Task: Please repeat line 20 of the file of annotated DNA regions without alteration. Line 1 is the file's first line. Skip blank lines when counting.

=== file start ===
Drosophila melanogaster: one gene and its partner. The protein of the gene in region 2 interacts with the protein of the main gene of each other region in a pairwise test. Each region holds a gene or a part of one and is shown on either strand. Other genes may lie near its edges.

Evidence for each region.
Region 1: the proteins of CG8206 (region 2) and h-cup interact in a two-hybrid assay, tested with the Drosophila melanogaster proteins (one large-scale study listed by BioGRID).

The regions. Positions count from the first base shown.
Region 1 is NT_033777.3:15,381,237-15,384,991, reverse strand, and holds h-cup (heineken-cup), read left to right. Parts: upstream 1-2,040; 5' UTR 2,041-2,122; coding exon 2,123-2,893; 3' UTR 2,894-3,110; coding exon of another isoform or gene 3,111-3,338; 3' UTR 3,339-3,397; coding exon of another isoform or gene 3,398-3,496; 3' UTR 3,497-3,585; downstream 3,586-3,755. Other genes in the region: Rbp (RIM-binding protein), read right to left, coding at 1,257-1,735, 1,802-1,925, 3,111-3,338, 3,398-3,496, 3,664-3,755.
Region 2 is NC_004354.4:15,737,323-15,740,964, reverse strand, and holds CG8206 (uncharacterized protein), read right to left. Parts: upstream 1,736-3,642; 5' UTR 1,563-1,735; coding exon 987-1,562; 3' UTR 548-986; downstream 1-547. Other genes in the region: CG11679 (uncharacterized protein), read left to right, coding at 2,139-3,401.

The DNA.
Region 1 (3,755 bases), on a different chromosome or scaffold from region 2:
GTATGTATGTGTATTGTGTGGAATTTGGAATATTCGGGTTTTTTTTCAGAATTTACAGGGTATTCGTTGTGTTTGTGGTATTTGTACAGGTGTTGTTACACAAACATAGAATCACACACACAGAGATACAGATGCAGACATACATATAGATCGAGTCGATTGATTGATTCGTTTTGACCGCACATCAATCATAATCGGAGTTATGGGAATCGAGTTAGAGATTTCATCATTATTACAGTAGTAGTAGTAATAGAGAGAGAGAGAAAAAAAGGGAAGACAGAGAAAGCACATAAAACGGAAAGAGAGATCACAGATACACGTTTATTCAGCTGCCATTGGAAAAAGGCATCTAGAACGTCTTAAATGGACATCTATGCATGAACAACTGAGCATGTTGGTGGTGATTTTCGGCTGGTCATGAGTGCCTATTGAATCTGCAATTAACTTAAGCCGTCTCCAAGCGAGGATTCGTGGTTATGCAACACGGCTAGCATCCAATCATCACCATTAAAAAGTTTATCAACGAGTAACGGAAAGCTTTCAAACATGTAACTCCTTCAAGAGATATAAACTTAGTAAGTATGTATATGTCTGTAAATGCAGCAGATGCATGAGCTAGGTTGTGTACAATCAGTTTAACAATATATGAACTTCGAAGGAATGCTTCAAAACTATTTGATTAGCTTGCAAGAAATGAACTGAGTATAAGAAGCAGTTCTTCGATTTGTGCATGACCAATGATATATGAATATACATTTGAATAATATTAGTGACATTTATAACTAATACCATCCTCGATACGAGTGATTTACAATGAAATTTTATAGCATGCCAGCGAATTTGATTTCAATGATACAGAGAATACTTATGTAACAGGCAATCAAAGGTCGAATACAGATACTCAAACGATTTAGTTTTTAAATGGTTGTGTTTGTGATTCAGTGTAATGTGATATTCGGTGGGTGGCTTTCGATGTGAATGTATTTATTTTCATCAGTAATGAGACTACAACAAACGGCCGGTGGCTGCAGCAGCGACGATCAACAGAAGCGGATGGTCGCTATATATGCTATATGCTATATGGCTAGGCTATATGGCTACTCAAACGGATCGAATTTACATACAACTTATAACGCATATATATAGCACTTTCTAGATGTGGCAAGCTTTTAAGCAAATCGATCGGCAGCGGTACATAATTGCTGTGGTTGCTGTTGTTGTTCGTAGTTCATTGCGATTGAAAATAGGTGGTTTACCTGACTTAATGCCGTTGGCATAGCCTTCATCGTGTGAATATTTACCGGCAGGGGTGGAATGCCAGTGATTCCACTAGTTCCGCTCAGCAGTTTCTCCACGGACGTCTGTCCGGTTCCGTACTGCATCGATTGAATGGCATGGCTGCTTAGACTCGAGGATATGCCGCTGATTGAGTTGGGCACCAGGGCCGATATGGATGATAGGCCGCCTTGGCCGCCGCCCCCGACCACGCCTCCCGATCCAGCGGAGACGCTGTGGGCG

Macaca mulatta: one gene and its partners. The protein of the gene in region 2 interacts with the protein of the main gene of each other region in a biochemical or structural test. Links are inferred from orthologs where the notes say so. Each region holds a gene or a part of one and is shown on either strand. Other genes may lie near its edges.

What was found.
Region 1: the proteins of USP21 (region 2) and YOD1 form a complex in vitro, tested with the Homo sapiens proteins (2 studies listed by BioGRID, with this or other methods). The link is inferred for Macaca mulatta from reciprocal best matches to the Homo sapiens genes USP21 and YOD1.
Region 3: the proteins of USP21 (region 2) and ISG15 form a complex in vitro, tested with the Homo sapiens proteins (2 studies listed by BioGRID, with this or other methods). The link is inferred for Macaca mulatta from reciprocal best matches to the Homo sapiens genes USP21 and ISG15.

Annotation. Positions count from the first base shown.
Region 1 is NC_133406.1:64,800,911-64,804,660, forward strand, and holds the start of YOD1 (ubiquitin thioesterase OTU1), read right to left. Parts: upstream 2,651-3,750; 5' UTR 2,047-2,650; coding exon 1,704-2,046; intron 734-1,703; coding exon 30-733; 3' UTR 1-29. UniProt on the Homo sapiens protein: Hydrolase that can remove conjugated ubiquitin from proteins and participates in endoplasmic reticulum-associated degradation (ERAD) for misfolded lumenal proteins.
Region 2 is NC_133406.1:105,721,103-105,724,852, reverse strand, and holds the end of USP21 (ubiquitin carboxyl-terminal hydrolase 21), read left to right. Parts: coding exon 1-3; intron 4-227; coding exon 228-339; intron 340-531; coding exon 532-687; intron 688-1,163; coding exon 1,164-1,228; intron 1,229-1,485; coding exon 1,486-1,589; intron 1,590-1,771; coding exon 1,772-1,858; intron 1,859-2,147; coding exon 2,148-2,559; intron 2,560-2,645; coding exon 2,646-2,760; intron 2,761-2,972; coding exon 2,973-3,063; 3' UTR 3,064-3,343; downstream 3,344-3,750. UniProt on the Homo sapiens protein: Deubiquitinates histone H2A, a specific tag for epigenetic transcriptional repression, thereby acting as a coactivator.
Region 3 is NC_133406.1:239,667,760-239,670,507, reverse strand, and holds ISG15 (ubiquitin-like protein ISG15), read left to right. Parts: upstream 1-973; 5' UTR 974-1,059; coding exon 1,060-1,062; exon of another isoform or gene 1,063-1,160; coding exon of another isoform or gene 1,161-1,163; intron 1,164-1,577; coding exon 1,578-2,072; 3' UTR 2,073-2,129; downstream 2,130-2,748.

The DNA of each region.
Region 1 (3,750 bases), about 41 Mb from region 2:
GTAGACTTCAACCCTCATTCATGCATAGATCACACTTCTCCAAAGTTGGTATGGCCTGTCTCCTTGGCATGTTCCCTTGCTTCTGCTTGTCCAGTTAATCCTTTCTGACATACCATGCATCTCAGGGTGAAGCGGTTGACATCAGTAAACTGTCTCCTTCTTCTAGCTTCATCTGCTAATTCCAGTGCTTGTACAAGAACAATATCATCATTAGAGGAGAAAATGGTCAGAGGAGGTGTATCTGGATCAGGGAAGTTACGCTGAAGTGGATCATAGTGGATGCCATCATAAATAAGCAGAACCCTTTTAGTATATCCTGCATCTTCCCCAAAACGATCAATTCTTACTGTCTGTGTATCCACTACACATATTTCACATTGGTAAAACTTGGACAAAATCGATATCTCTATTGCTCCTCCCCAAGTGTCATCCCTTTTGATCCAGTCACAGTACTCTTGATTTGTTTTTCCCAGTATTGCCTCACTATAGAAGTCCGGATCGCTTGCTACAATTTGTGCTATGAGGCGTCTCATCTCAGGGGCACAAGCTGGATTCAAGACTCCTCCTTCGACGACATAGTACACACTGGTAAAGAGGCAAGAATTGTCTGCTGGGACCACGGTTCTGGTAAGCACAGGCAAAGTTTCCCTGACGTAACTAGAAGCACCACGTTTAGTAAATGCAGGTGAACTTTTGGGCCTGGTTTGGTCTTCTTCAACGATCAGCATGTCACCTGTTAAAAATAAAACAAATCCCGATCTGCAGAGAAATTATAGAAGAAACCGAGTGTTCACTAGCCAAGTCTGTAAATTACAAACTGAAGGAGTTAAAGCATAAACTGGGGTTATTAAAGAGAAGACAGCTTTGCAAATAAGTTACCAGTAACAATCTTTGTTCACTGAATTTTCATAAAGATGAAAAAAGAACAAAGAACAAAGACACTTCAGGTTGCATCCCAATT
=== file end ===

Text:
GTAGACTTCAACCCTCATTCATGCATAGATCACACTTCTCCAAAGTTGGTATGGCCTGTCTCCTTGGCATGTTCCCTTGCTTCTGCTTGTCCAGTTAATCCTTTCTGACATACCATGCATCTCAGGGTGAAGCGGTTGACATCAGTAAACTGTCTCCTTCTTCTAGCTTCATCTGCTAATTCCAGTGCTTGTACAAGAACAATATCATCATTAGAGGAGAAAATGGTCAGAGGAGGTGTATCTGGATCAGGGAAGTTACGCTGAAGTGGATCATAGTGGATGCCATCATAAATAAGCAGAACCCTTTTAGTATATCCTGCATCTTCCCCAAAACGATCAATTCTTACTGTCTGTGTATCCACTACACATATTTCACATTGGTAAAACTTGGACAAAATCGATATCTCTATTGCTCCTCCCCAAGTGTCATCCCTTTTGATCCAGTCACAGTACTCTTGATTTGTTTTTCCCAGTATTGCCTCACTATAGAAGTCCGGATCGCTTGCTACAATTTGTGCTATGAGGCGTCTCATCTCAGGGGCACAAGCTGGATTCAAGACTCCTCCTTCGACGACATAGTACACACTGGTAAAGAGGCAAGAATTGTCTGCTGGGACCACGGTTCTGGTAAGCACAGGCAAAGTTTCCCTGACGTAACTAGAAGCACCACGTTTAGTAAATGCAGGTGAACTTTTGGGCCTGGTTTGGTCTTCTTCAACGATCAGCATGTCACCTGTTAAAAATAAAACAAATCCCGATCTGCAGAGAAATTATAGAAGAAACCGAGTGTTCACTAGCCAAGTCTGTAAATTACAAACTGAAGGAGTTAAAGCATAAACTGGGGTTATTAAAGAGAAGACAGCTTTGCAAATAAGTTACCAGTAACAATCTTTGTTCACTGAATTTTCATAAAGATGAAAAAAGAACAAAGAACAAAGACACTTCAGGTTGCATCCCAATT